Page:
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TOPIC: Spending

Stop deficit spending

Sure, each year California “balances” its budget—it has to, because it’s the law. But it’s an utter sham. How do we regularly face a multibillion-dollar deficit in the spring…but magically solve the problem by summer?

I’ll tell you how: With accounting tricks and gimmicks that would land you in jail if you tried them at your company.

They do it by moving numbers into different columns, and by counting items that were already part of the budget as “new” savings on income and expenses. It’s pie-in-the-sky projections about state income and expenses—accounting tricks.

California is now projecting a $13 billion deficit—when the legislature supposedly “balanced” the budget in July using those gimmicks!

This is a chronic problem in Sacramento:

  • In January 2008, the state projected a $14.5 billion deficit. By May, despite cuts of $7 billion, the projection had grown to $17.2 billion.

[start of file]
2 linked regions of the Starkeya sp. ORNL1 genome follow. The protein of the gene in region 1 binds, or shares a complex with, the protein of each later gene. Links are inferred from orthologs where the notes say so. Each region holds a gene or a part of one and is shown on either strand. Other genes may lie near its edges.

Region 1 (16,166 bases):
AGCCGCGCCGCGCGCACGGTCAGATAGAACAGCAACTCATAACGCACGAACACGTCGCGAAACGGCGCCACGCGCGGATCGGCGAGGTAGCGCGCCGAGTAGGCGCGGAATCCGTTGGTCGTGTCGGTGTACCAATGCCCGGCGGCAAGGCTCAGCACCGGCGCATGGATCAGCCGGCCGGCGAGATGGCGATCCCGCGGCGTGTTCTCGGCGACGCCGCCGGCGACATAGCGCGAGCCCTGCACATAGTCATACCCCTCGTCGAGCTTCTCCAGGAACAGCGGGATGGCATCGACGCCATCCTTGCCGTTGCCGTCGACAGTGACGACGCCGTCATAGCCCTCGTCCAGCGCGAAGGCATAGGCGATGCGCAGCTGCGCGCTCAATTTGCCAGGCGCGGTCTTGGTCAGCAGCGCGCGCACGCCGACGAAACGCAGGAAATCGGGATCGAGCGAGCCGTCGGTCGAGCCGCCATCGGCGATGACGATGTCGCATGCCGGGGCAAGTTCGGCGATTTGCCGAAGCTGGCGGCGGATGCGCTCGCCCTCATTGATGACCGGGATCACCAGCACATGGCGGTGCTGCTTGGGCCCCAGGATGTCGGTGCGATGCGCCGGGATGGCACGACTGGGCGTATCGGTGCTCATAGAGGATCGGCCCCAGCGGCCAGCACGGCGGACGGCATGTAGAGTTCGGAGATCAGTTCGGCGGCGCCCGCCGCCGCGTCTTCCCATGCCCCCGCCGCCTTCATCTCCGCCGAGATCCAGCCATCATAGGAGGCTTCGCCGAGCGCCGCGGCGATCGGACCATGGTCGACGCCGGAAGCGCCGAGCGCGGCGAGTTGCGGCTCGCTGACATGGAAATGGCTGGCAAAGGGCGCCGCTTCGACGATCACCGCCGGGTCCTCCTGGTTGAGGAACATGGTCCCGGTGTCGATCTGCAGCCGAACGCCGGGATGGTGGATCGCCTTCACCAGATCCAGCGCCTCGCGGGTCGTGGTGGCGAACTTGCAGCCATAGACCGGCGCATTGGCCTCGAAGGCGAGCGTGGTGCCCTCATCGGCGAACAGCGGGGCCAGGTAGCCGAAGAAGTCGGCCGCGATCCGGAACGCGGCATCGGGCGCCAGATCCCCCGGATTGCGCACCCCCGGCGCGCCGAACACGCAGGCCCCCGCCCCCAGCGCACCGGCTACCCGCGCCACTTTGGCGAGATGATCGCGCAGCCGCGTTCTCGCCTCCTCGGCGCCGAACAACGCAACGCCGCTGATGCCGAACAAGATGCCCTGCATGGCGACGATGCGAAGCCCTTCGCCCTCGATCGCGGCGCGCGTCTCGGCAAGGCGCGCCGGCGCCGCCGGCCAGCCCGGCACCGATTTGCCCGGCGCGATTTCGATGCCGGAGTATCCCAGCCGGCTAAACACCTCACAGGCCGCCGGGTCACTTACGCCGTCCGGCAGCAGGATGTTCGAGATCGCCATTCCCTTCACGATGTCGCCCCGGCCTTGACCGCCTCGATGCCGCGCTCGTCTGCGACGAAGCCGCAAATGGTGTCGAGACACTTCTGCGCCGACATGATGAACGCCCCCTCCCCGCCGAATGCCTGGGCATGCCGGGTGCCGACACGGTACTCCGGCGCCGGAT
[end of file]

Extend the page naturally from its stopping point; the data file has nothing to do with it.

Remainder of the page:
• In March 2009, the new deficit was $8 billion. By July, it had ballooned to $26.3 billion. That same month, the state began issuing IOUs.
  • In January 2010, the deficit was projected at $20.7 billion. By November, even this massive number had grown to $25.4 billion.
  • In 2011, the projected deficit has grown from about $8 billion, up to $25 billion … until the problem was “solved” in July.

But now it’s run up to $13 billion and climbing.

So it was never really solved.

Clearly, what the legislature is doing isn’t working. California needs deep changes to how it spends your money, because failing to deal with the problem ensures that it will only grow worse in the years ahead and possibly even bankrupt the state.

Worse yet, this constant chaos...these massive deficits...and chronic uncertainty about taxes and spending…are valid worries for business owners and entrepreneurs. And many of them choose to relocate, expand or open new businesses outside of California.

We can turn this around by implementing an immediate spending freeze, and then making significant cuts in the ingrained spending itself. Cutting year-to-year, with “balancing” in July that falls out of whack in August is not working. Spending cuts must come to the actual entrenched programs themselves.

To save our state, we must elect fiscal hawks to the Assembly and Senate.